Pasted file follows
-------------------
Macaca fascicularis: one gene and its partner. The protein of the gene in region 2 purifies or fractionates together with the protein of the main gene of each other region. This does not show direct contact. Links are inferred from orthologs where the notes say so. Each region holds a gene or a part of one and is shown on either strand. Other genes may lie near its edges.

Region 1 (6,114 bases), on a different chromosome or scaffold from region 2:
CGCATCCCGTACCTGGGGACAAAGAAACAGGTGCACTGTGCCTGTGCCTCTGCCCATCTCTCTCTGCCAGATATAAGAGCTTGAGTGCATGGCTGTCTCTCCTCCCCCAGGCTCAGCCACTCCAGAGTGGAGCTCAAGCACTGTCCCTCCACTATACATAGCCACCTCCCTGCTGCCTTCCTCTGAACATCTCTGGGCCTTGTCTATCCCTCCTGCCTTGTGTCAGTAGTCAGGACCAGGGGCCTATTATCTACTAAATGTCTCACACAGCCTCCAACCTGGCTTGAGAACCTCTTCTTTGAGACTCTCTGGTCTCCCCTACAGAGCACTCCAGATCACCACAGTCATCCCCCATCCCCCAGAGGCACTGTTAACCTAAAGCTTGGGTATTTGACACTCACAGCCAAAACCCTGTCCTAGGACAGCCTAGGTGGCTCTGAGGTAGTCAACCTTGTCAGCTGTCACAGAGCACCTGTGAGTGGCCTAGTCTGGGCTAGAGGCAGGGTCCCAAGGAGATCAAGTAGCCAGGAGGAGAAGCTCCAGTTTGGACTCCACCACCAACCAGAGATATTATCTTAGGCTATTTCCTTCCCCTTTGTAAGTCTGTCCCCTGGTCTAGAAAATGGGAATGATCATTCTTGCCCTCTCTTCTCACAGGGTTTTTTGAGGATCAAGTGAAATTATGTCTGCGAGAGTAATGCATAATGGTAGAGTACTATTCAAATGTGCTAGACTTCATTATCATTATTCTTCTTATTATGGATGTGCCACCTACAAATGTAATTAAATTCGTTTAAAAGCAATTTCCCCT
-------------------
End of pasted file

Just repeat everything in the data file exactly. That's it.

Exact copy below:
Macaca fascicularis: one gene and its partner. The protein of the gene in region 2 purifies or fractionates together with the protein of the main gene of each other region. This does not show direct contact. Links are inferred from orthologs where the notes say so. Each region holds a gene or a part of one and is shown on either strand. Other genes may lie near its edges.

Region 1 (6,114 bases), on a different chromosome or scaffold from region 2:
CGCATCCCGTACCTGGGGACAAAGAAACAGGTGCACTGTGCCTGTGCCTCTGCCCATCTCTCTCTGCCAGATATAAGAGCTTGAGTGCATGGCTGTCTCTCCTCCCCCAGGCTCAGCCACTCCAGAGTGGAGCTCAAGCACTGTCCCTCCACTATACATAGCCACCTCCCTGCTGCCTTCCTCTGAACATCTCTGGGCCTTGTCTATCCCTCCTGCCTTGTGTCAGTAGTCAGGACCAGGGGCCTATTATCTACTAAATGTCTCACACAGCCTCCAACCTGGCTTGAGAACCTCTTCTTTGAGACTCTCTGGTCTCCCCTACAGAGCACTCCAGATCACCACAGTCATCCCCCATCCCCCAGAGGCACTGTTAACCTAAAGCTTGGGTATTTGACACTCACAGCCAAAACCCTGTCCTAGGACAGCCTAGGTGGCTCTGAGGTAGTCAACCTTGTCAGCTGTCACAGAGCACCTGTGAGTGGCCTAGTCTGGGCTAGAGGCAGGGTCCCAAGGAGATCAAGTAGCCAGGAGGAGAAGCTCCAGTTTGGACTCCACCACCAACCAGAGATATTATCTTAGGCTATTTCCTTCCCCTTTGTAAGTCTGTCCCCTGGTCTAGAAAATGGGAATGATCATTCTTGCCCTCTCTTCTCACAGGGTTTTTTGAGGATCAAGTGAAATTATGTCTGCGAGAGTAATGCATAATGGTAGAGTACTATTCAAATGTGCTAGACTTCATTATCATTATTCTTCTTATTATGGATGTGCCACCTACAAATGTAATTAAATTCGTTTAAAAGCAATTTCCCCT